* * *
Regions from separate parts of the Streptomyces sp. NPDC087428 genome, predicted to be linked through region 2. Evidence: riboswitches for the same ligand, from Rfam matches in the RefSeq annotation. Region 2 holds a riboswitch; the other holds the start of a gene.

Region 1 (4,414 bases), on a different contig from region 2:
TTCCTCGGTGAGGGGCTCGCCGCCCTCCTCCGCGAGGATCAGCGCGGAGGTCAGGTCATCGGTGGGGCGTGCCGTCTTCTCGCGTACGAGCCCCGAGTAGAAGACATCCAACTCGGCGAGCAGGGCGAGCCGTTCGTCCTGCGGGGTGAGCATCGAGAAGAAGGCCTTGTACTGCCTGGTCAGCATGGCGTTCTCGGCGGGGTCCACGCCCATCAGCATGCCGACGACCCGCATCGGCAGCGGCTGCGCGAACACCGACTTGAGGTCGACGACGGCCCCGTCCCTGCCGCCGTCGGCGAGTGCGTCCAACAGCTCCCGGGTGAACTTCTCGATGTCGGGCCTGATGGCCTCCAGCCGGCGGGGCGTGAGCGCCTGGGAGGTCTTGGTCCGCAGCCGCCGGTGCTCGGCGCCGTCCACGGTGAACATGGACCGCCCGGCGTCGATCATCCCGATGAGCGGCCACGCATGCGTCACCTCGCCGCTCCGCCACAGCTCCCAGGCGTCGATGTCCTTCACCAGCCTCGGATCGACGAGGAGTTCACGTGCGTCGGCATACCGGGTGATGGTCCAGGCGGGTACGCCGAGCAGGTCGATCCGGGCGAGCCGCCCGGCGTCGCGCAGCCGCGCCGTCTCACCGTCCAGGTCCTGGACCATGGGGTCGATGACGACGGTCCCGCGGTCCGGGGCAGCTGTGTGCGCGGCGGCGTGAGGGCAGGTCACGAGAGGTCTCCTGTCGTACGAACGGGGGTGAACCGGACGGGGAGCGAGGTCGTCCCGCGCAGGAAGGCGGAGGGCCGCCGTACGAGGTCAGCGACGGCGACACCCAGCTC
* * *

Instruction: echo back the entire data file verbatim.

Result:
Regions from separate parts of the Streptomyces sp. NPDC087428 genome, predicted to be linked through region 2. Evidence: riboswitches for the same ligand, from Rfam matches in the RefSeq annotation. Region 2 holds a riboswitch; the other holds the start of a gene.

Region 1 (4,414 bases), on a different contig from region 2:
TTCCTCGGTGAGGGGCTCGCCGCCCTCCTCCGCGAGGATCAGCGCGGAGGTCAGGTCATCGGTGGGGCGTGCCGTCTTCTCGCGTACGAGCCCCGAGTAGAAGACATCCAACTCGGCGAGCAGGGCGAGCCGTTCGTCCTGCGGGGTGAGCATCGAGAAGAAGGCCTTGTACTGCCTGGTCAGCATGGCGTTCTCGGCGGGGTCCACGCCCATCAGCATGCCGACGACCCGCATCGGCAGCGGCTGCGCGAACACCGACTTGAGGTCGACGACGGCCCCGTCCCTGCCGCCGTCGGCGAGTGCGTCCAACAGCTCCCGGGTGAACTTCTCGATGTCGGGCCTGATGGCCTCCAGCCGGCGGGGCGTGAGCGCCTGGGAGGTCTTGGTCCGCAGCCGCCGGTGCTCGGCGCCGTCCACGGTGAACATGGACCGCCCGGCGTCGATCATCCCGATGAGCGGCCACGCATGCGTCACCTCGCCGCTCCGCCACAGCTCCCAGGCGTCGATGTCCTTCACCAGCCTCGGATCGACGAGGAGTTCACGTGCGTCGGCATACCGGGTGATGGTCCAGGCGGGTACGCCGAGCAGGTCGATCCGGGCGAGCCGCCCGGCGTCGCGCAGCCGCGCCGTCTCACCGTCCAGGTCCTGGACCATGGGGTCGATGACGACGGTCCCGCGGTCCGGGGCAGCTGTGTGCGCGGCGGCGTGAGGGCAGGTCACGAGAGGTCTCCTGTCGTACGAACGGGGGTGAACCGGACGGGGAGCGAGGTCGTCCCGCGCAGGAAGGCGGAGGGCCGCCGTACGAGGTCAGCGACGGCGACACCCAGCTC